And the Justice Department is being pressed to justify the secret seizure of phone records from the Associated Press in connection with a leak investigation.

It is the prospect that the IRS targeted Americans for their political views, however, that sparked a strong reaction from across the political spectrum, said analyst John Fortier.

“And so that I think that is what makes it just stick much more in the craw of the American people [upset them], both that it is not a very popular organization, but also it is one that people know that it has significant information that could redound upon them and they would not want to see it done to them,” said Fortier.

Remaining effective

The scandals are a distraction for the president, said Fortier, but not necessarily crippling.

“The agenda that he has now is one that has to get the agreement of both parties, and I think the scandal might be somewhat broadly hurtful to him but is not going to damage him if both parties see some value in working together on some of these issues,” he said.

Fortier adds that one of those issues that still may draw bipartisan support is immigration reform.

Obama may be about to join a long line of predecessors, though, who ran into trouble in their second terms, said former Reagan White House chief of staff Ken Duberstein.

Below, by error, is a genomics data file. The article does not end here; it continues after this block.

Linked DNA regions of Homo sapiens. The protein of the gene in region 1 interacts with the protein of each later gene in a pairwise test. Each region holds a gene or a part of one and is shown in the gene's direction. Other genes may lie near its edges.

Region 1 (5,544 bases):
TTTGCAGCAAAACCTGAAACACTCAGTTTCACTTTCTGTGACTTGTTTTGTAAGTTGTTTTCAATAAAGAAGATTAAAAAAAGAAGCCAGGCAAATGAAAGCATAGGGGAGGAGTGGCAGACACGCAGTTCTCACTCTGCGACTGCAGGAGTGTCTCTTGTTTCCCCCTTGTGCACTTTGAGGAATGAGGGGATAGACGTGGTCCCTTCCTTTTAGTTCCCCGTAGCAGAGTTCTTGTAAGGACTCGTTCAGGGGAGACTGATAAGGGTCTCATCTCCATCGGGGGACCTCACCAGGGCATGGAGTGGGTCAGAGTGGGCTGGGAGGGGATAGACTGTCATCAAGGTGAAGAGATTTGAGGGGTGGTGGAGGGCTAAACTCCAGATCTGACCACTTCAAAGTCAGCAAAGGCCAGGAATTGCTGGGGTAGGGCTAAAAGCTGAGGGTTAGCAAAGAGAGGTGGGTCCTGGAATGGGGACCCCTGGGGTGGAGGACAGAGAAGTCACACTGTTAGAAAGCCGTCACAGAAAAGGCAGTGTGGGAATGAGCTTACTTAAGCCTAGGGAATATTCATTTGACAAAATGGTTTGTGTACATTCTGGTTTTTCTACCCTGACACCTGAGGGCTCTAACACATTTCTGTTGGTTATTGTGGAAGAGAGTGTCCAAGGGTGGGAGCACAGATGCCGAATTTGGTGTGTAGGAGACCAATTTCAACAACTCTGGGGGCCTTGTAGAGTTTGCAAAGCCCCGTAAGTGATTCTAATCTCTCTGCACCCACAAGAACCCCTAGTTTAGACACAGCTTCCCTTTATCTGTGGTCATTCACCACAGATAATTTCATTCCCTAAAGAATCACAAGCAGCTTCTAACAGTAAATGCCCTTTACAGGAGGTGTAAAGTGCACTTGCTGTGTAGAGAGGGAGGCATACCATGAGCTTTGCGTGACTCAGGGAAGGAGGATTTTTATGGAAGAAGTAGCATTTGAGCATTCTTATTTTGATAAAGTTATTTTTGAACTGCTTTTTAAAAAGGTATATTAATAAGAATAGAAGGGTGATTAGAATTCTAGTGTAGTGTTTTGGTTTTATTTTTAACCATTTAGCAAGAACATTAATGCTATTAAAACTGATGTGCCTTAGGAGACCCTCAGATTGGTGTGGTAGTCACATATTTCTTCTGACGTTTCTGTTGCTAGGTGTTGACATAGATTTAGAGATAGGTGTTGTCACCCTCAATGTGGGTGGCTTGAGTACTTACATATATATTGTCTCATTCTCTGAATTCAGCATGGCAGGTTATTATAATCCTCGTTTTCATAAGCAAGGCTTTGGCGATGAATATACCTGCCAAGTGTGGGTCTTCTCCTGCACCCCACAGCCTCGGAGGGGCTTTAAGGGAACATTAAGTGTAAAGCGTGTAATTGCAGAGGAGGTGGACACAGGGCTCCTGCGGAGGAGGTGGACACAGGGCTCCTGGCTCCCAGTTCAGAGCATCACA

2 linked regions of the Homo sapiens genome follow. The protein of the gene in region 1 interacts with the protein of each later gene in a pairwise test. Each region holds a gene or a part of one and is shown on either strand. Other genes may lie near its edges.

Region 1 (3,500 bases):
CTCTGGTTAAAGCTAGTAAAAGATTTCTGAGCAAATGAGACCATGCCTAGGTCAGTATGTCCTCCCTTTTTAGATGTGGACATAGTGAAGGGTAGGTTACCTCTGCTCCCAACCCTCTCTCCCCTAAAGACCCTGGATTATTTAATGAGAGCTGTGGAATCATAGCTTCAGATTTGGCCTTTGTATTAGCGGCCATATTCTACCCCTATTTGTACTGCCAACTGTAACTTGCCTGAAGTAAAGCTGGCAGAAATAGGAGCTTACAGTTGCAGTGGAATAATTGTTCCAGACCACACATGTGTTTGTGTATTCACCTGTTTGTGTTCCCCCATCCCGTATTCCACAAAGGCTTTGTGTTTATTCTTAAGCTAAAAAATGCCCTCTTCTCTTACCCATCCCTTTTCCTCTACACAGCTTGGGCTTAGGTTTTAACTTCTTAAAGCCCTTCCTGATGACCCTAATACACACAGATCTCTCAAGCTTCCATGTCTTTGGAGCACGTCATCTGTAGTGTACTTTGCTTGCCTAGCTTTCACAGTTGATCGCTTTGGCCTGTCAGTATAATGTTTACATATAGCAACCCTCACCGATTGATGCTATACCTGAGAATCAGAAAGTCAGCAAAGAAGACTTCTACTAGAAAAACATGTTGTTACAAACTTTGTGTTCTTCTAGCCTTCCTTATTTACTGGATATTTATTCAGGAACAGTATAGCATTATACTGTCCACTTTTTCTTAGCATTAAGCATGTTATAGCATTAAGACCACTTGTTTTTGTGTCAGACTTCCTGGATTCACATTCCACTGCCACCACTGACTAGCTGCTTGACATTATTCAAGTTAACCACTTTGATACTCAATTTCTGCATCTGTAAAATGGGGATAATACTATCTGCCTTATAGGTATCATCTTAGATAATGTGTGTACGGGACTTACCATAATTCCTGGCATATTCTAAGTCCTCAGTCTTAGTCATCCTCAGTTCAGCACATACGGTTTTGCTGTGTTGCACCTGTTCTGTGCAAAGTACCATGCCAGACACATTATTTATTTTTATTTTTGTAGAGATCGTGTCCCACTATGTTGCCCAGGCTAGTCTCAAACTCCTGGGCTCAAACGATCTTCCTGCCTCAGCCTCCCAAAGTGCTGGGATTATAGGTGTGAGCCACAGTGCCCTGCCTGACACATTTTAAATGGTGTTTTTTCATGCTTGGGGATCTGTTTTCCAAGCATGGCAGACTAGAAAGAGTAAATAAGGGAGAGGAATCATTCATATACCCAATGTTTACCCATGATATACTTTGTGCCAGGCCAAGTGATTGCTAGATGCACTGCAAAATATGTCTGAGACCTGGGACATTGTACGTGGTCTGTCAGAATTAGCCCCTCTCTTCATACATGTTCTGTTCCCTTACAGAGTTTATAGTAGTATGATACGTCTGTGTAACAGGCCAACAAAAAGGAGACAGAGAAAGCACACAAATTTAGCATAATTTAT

“Every presidency goes into a ditch, usually in the fifth or sixth year. And if you do not have the trusted relationships in the House and the Senate or with the American people, then you do not have any safety net to fall back on.”

Duberstein notes that all recent two-term presidents - Richard Nixon, Ronald Reagan, Bill Clinton and George W. Bush - experienced either scandals or political setbacks in their second terms.

You May Like

Multimedia Obama, Modi Break Nuclear Deal Deadlock

Impasse over liability issues had been stalling bilateral civilian nuclear cooperation; deal reached at start of US president's three-day visit to India More

WHO's Late Efforts in Tackling Ebola Highlight Need for Reform

Health experts debate measures to reform agency’s response to global public health emergencies in special one-day session on deadly outbreak More